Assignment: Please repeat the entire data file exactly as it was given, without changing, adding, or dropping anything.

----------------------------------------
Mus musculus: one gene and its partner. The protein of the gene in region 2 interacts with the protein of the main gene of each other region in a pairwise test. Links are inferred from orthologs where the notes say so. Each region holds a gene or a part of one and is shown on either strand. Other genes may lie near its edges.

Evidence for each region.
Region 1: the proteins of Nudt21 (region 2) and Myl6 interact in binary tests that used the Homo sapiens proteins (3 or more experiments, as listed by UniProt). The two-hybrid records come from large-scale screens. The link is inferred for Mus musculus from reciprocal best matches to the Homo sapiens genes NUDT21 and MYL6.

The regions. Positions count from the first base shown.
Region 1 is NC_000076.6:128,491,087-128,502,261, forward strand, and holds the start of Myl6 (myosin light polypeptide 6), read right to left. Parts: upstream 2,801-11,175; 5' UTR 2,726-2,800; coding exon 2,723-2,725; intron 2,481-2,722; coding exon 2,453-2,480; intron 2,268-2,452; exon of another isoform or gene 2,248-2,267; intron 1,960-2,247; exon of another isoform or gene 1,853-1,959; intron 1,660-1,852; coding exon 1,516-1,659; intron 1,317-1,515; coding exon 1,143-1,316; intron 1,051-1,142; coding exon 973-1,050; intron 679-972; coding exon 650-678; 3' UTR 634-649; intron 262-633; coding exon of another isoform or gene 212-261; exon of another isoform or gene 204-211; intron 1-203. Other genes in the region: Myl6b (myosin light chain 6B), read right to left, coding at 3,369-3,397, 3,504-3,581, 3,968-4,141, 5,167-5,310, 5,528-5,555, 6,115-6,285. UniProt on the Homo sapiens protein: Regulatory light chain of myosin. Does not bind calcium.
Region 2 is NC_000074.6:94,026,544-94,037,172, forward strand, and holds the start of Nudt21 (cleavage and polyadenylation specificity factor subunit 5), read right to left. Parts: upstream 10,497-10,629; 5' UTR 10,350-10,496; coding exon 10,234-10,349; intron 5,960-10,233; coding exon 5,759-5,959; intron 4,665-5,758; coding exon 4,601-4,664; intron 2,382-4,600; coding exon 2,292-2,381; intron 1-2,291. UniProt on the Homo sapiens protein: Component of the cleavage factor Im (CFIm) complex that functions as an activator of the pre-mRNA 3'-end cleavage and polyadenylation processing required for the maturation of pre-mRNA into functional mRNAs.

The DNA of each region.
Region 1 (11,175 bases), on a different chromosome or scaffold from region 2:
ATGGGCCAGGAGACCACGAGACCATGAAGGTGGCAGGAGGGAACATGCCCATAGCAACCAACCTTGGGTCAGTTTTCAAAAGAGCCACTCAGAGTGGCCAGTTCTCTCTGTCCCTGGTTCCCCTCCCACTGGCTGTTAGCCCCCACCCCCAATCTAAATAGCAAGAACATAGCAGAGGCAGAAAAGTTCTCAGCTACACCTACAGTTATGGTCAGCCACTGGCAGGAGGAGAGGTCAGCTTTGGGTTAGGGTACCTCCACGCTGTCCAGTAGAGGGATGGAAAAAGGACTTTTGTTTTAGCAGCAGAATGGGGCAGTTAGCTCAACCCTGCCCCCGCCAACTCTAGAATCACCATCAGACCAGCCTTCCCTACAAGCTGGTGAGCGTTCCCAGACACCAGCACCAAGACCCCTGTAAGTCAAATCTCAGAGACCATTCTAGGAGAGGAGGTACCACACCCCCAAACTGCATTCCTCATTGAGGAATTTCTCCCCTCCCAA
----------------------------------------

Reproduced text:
Mus musculus: one gene and its partner. The protein of the gene in region 2 interacts with the protein of the main gene of each other region in a pairwise test. Links are inferred from orthologs where the notes say so. Each region holds a gene or a part of one and is shown on either strand. Other genes may lie near its edges.

Evidence for each region.
Region 1: the proteins of Nudt21 (region 2) and Myl6 interact in binary tests that used the Homo sapiens proteins (3 or more experiments, as listed by UniProt). The two-hybrid records come from large-scale screens. The link is inferred for Mus musculus from reciprocal best matches to the Homo sapiens genes NUDT21 and MYL6.

The regions. Positions count from the first base shown.
Region 1 is NC_000076.6:128,491,087-128,502,261, forward strand, and holds the start of Myl6 (myosin light polypeptide 6), read right to left. Parts: upstream 2,801-11,175; 5' UTR 2,726-2,800; coding exon 2,723-2,725; intron 2,481-2,722; coding exon 2,453-2,480; intron 2,268-2,452; exon of another isoform or gene 2,248-2,267; intron 1,960-2,247; exon of another isoform or gene 1,853-1,959; intron 1,660-1,852; coding exon 1,516-1,659; intron 1,317-1,515; coding exon 1,143-1,316; intron 1,051-1,142; coding exon 973-1,050; intron 679-972; coding exon 650-678; 3' UTR 634-649; intron 262-633; coding exon of another isoform or gene 212-261; exon of another isoform or gene 204-211; intron 1-203. Other genes in the region: Myl6b (myosin light chain 6B), read right to left, coding at 3,369-3,397, 3,504-3,581, 3,968-4,141, 5,167-5,310, 5,528-5,555, 6,115-6,285. UniProt on the Homo sapiens protein: Regulatory light chain of myosin. Does not bind calcium.
Region 2 is NC_000074.6:94,026,544-94,037,172, forward strand, and holds the start of Nudt21 (cleavage and polyadenylation specificity factor subunit 5), read right to left. Parts: upstream 10,497-10,629; 5' UTR 10,350-10,496; coding exon 10,234-10,349; intron 5,960-10,233; coding exon 5,759-5,959; intron 4,665-5,758; coding exon 4,601-4,664; intron 2,382-4,600; coding exon 2,292-2,381; intron 1-2,291. UniProt on the Homo sapiens protein: Component of the cleavage factor Im (CFIm) complex that functions as an activator of the pre-mRNA 3'-end cleavage and polyadenylation processing required for the maturation of pre-mRNA into functional mRNAs.

The DNA of each region.
Region 1 (11,175 bases), on a different chromosome or scaffold from region 2:
ATGGGCCAGGAGACCACGAGACCATGAAGGTGGCAGGAGGGAACATGCCCATAGCAACCAACCTTGGGTCAGTTTTCAAAAGAGCCACTCAGAGTGGCCAGTTCTCTCTGTCCCTGGTTCCCCTCCCACTGGCTGTTAGCCCCCACCCCCAATCTAAATAGCAAGAACATAGCAGAGGCAGAAAAGTTCTCAGCTACACCTACAGTTATGGTCAGCCACTGGCAGGAGGAGAGGTCAGCTTTGGGTTAGGGTACCTCCACGCTGTCCAGTAGAGGGATGGAAAAAGGACTTTTGTTTTAGCAGCAGAATGGGGCAGTTAGCTCAACCCTGCCCCCGCCAACTCTAGAATCACCATCAGACCAGCCTTCCCTACAAGCTGGTGAGCGTTCCCAGACACCAGCACCAAGACCCCTGTAAGTCAAATCTCAGAGACCATTCTAGGAGAGGAGGTACCACACCCCCAAACTGCATTCCTCATTGAGGAATTTCTCCCCTCCCAA